"For those who have an interest in aviation technology, coupled with its history, a visit to the Malta Aviation Museum is a must during your stay on the island. " Reviewed by Mr D McGaw, 63
A Flight of FancyMost people will associate the 3 Gloster Gladiator aircraft, Faith, Hope and Charity with Malta and the famous air battles to defend the island. So, if you’re trying to keep out of the sun, or find yourself subject to one of those rainy days out of season, you’ll love this melange of Malta’s proud history and everything for the aero-geek nestled among the Craft Village, Mdina Glass, the Malta Fairs and Conventions Centre (MFCC) and the National Stadium, on the site of the old Royal Air Force base at Ta’ Qali. Sadly, you won’t be able to see one of this famous trio of Gladiators, although I understand that Faith’s fuselage remains preserved in store on Malta and may hopefully be restored for display one day.
The Museum is very well sign-posted approaching by road from most directions and the number 65 bus from Sliema/St Julians stops right outside the complex. Buses 80 and 81 from Valletta and 86 from Bugibba stop just 7 minutes walk away.
At the Museum
A developing site with ambitious growth plans, a key feature is the Air Battle of Malta Memorial Hangar, where a detailed time-line follows the chronology of events which took place to defend Malta. An excellent video is playing in here, which although a little long, is quite captivating as it reveals the immense hardship that the Maltese people, together with their Allied Forces comrades, suffered, but how, together, their rigid determination and courage carried them through bombardment and near-starvation to finally triumph. The hard-fought air battle over Malta, with its key role in victory in North Africa and Southern Europe, was won and sea convoys with the vital provisions got through. The island was awarded the George Cross for its efforts.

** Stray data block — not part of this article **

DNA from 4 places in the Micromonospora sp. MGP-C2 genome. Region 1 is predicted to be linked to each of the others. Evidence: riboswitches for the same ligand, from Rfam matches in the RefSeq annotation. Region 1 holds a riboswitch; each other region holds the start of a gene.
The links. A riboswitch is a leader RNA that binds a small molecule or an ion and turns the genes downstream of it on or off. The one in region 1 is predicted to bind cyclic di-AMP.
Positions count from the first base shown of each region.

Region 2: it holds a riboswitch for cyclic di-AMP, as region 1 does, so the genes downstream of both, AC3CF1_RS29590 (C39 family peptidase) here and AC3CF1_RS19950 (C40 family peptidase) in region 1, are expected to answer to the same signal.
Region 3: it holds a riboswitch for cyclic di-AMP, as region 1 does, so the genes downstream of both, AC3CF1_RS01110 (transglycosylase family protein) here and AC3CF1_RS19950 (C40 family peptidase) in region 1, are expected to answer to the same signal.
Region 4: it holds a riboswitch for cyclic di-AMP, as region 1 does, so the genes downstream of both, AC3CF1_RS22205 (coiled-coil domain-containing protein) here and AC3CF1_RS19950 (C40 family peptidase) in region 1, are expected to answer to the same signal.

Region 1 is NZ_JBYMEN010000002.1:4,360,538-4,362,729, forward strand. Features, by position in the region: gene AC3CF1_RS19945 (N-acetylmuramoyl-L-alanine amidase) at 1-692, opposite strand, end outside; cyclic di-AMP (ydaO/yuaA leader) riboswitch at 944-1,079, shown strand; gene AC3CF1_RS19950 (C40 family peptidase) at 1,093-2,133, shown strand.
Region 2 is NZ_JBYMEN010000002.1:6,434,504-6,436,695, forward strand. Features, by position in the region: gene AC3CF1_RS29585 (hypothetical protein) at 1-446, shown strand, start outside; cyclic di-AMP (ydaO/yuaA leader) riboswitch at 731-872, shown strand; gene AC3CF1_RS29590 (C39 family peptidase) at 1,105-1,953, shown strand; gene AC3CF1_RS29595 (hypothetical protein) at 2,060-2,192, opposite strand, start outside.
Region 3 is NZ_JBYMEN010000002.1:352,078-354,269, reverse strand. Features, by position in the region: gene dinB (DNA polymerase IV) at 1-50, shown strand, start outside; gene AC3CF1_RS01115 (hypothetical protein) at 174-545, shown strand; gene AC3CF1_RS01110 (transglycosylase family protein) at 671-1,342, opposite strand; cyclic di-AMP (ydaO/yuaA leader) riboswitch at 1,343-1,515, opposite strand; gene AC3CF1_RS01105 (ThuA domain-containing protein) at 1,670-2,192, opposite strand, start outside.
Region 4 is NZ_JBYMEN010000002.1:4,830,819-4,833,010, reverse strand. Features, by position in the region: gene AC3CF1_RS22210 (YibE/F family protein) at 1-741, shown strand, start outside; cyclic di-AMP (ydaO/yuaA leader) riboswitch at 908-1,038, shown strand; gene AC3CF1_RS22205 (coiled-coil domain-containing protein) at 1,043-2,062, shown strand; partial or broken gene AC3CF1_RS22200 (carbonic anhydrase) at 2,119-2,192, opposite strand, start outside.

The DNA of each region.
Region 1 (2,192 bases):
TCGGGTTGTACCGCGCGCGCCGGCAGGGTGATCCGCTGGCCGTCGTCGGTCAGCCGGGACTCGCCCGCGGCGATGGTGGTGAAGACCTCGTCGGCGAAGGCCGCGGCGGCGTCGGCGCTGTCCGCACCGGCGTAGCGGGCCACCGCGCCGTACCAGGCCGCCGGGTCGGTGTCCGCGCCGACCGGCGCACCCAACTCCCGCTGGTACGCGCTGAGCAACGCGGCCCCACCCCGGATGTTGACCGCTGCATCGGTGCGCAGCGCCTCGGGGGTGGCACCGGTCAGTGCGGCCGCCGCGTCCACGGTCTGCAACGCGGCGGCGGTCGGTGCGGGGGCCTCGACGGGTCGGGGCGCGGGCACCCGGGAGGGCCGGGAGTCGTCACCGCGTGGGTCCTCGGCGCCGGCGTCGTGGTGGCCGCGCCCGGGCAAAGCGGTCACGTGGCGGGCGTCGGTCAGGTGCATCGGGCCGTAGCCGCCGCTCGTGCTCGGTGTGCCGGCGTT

An Aero-geek’s Dream… and kids love it too!The many exhibits which have been, or are being carefully restored include a Supermarine Spitfire MkIX, a Hawker Hurricane MkIIA, and a Gloster Meteor NF14T, together with a number of early aircraft projects such as the Fairey Swordfish and de Havilland Tigermoth and commercial aircraft like the Douglas DC-3 and BAC 1-11. And among the many engines on display, there is a Bristol Mercury, – the engine used on the famous Gladiators! An unusual exhibit is the Auto Giro. Invented in 1919, these giroplanes were precursors to the helicopter. Many well-refurbished examples of airfield equipment and vehicles, together with aircraft instruments, armaments, uniforms and flying kits complete the exhibition.
Some of the pains-taking restoration work on these projects can be viewed in progress on visits to the Museum. The Museum has plans to expand further by adding its largest building yet, a new Main Exhibition Hangar, increasing the roofed exhibition space by some 1,400 square metres.
Aviation Museum Facilities
There is currently a small self-service, vending machine cafe on site, offering a selection of cakes and snacks in a Nissen hut-style building with echoes of a WWII RAF pilots’ field base. The Museum shop offers souvenirs for young and old, from toys to keep the children amused, mementos of the Museum, to DVDs and books recounting Malta’s proud wartime history.
Just remember to allow yourself something like an hour to watch the film running in the Memorial Hangar!